South Carolina Humanities believes that the humanities are a vital tool for navigating periods of distress or uncertainty. “Thinking in Place” emails and social media posts were designed to deliver public humanities projects that are accessible for those of us practicing social distancing during the COVID-19 pandemic. Each “Thinking in Place” email presents a theme and provides links to interesting and educational online content, a book recommendation, and fun snippets about South Carolina history and culture related to that theme. Explore all 14 installments of “Thinking in Place” below!
March is Women's History Month so this week we are offering digital humanities resources that profile the female experience. This week, the Vice Chair of the SC Humanities Board of Directors Jo Angela Edwins joins us in celebrating Women's History Month. We picked her brain to find out what she recommends reading for Women's History Month, and we asked her to profile a South Carolina woman that inspires her.
April is National Poetry Month so this week we are offering digital humanities resources that celebrate poetry. Poet, activist, and professor of Women's and Gender Studies at the University of South Carolina Ed Madden joins us this week to kick off National Poetry Month. Scroll down to see what Ed is reading right now and learn about one of his favorite South Carolina poets.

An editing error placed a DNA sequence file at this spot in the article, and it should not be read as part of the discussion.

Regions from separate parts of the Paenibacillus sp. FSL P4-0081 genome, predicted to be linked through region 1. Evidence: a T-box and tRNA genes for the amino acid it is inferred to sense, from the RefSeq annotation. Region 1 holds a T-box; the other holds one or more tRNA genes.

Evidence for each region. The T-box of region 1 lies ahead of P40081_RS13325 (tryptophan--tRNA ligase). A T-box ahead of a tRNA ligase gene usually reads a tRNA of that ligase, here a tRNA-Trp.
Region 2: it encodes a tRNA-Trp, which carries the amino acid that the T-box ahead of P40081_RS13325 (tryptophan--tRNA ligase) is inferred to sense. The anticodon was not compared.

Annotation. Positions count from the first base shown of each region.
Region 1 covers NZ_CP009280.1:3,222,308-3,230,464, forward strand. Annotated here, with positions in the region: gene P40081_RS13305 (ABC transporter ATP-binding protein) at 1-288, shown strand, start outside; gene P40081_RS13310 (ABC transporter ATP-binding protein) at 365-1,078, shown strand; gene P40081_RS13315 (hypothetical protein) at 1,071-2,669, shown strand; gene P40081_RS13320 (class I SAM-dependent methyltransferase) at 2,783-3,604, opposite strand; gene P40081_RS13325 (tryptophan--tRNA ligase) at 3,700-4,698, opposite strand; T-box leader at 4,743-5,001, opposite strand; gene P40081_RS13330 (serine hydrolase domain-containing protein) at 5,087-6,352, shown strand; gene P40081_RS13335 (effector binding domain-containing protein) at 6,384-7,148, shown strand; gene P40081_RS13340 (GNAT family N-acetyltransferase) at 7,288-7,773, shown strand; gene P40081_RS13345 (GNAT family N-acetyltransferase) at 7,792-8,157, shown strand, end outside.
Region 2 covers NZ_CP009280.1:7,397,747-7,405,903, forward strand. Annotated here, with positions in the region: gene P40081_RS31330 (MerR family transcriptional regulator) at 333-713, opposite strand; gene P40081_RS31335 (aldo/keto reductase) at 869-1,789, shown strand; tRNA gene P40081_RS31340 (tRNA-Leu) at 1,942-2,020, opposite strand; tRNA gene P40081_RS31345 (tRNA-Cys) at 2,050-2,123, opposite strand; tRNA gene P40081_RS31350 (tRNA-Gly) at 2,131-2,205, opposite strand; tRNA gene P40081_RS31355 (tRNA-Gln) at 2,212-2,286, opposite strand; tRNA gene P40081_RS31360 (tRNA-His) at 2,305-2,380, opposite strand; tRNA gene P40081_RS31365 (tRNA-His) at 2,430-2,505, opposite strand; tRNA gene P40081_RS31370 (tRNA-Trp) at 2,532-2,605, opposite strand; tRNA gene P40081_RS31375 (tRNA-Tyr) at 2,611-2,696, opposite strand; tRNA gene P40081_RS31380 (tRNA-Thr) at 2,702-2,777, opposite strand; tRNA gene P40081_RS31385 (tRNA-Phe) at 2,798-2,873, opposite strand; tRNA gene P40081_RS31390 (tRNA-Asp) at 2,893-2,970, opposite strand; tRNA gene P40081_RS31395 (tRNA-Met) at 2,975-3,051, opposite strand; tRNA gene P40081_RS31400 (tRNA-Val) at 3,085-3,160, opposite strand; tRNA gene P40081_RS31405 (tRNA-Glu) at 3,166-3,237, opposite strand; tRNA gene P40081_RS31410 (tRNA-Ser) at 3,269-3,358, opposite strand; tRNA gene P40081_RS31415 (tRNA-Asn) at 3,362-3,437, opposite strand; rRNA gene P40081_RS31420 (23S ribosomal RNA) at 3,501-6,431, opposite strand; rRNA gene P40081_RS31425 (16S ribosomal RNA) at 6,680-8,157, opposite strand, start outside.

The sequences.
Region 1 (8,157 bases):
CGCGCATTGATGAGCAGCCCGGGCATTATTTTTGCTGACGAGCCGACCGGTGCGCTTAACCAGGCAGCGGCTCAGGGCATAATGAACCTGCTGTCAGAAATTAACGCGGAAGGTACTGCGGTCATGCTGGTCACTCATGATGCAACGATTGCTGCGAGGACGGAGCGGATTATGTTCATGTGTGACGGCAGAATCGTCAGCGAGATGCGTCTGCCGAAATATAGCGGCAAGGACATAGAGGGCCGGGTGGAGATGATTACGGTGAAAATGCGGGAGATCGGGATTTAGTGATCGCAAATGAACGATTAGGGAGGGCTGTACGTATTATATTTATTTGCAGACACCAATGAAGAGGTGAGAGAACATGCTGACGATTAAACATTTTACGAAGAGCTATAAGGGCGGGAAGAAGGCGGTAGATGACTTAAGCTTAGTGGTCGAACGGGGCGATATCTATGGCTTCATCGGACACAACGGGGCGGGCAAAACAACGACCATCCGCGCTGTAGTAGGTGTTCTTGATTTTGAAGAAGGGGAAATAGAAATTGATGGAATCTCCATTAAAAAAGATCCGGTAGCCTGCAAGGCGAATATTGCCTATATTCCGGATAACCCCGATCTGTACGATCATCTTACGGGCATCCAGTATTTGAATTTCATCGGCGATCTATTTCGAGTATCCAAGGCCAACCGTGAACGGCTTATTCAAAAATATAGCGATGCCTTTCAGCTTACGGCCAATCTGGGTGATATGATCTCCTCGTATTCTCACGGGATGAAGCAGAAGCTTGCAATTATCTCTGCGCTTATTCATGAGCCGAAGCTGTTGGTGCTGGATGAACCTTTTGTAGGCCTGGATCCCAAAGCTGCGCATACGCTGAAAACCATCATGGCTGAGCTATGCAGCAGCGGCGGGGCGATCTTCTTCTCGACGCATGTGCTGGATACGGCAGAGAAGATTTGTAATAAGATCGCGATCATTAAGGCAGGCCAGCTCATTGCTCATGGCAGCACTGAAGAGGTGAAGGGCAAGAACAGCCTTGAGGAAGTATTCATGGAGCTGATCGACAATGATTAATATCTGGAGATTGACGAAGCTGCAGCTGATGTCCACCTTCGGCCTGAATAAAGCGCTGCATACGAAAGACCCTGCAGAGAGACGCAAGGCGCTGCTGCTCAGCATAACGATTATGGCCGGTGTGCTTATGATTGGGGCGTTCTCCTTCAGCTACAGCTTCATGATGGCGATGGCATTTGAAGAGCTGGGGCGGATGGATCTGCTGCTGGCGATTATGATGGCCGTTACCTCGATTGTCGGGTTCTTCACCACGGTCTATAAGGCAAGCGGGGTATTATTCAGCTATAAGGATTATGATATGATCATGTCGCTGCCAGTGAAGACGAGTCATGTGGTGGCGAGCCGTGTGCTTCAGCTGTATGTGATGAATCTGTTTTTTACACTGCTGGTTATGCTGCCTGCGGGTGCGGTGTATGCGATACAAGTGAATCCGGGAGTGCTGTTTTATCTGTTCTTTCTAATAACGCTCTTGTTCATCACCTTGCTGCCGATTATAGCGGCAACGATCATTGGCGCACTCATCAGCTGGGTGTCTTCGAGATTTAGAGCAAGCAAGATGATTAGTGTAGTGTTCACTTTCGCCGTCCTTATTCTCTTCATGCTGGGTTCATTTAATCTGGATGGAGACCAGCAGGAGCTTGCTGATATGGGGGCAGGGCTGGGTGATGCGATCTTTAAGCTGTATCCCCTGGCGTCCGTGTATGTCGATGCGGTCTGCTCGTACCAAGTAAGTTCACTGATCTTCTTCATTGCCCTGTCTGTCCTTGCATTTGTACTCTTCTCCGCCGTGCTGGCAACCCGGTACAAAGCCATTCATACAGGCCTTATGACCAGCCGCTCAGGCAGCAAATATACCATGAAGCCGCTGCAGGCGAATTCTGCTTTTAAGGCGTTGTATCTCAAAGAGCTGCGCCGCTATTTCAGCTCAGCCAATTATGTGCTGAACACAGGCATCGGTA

This week we are diving into South Carolina archaeology and prehistory. SC Humanities Executive Director and amateur archaeologist Randy Akers offers his favorite archaeology book to dig into while social distancing.
This week we are exploring public humanities resources with the theme of courage and resilience. Two members of the SC Humanities Advisory Board have joined us in observing this week's theme. Courtney L. Tollison, a history professor at Furman University, has offered a fascinating snippet of her most recent research on the women's suffrage movement in South Carolina. Jonathan Haupt, the Executive Director of the Pat Conroy Literary Center, has graciously offered a book recommendation.
Happy Earth Day from SC Humanities! This week we are exploring public humanities projects that celebrate environmental literacy. We are taking this opportunity to dive into the "Let's Talk About It" series titled "Changing Places: Reflections on the Natural World." The LTAI book discussion series is usually offered by public libraries in partnership with SC Humanities, but we would like to make the discussion guide available for download for your virtual book club's use.
This week we are celebrating South Carolina literature. Kerry Jeyschune, Digital Projects Coordinator for the South Carolina State Library, joins us this week to explain how to access thousands of EBooks from the State Library. We are also taking this opportunity to highlight the work of our 2018 Student Research Fellow, John Sterling Poole.
This week we are exploring Hidden South Carolina. Tom Poland, author and back-road explorer, joined us this week to take us on a virtual tour of South Carolina's back roads.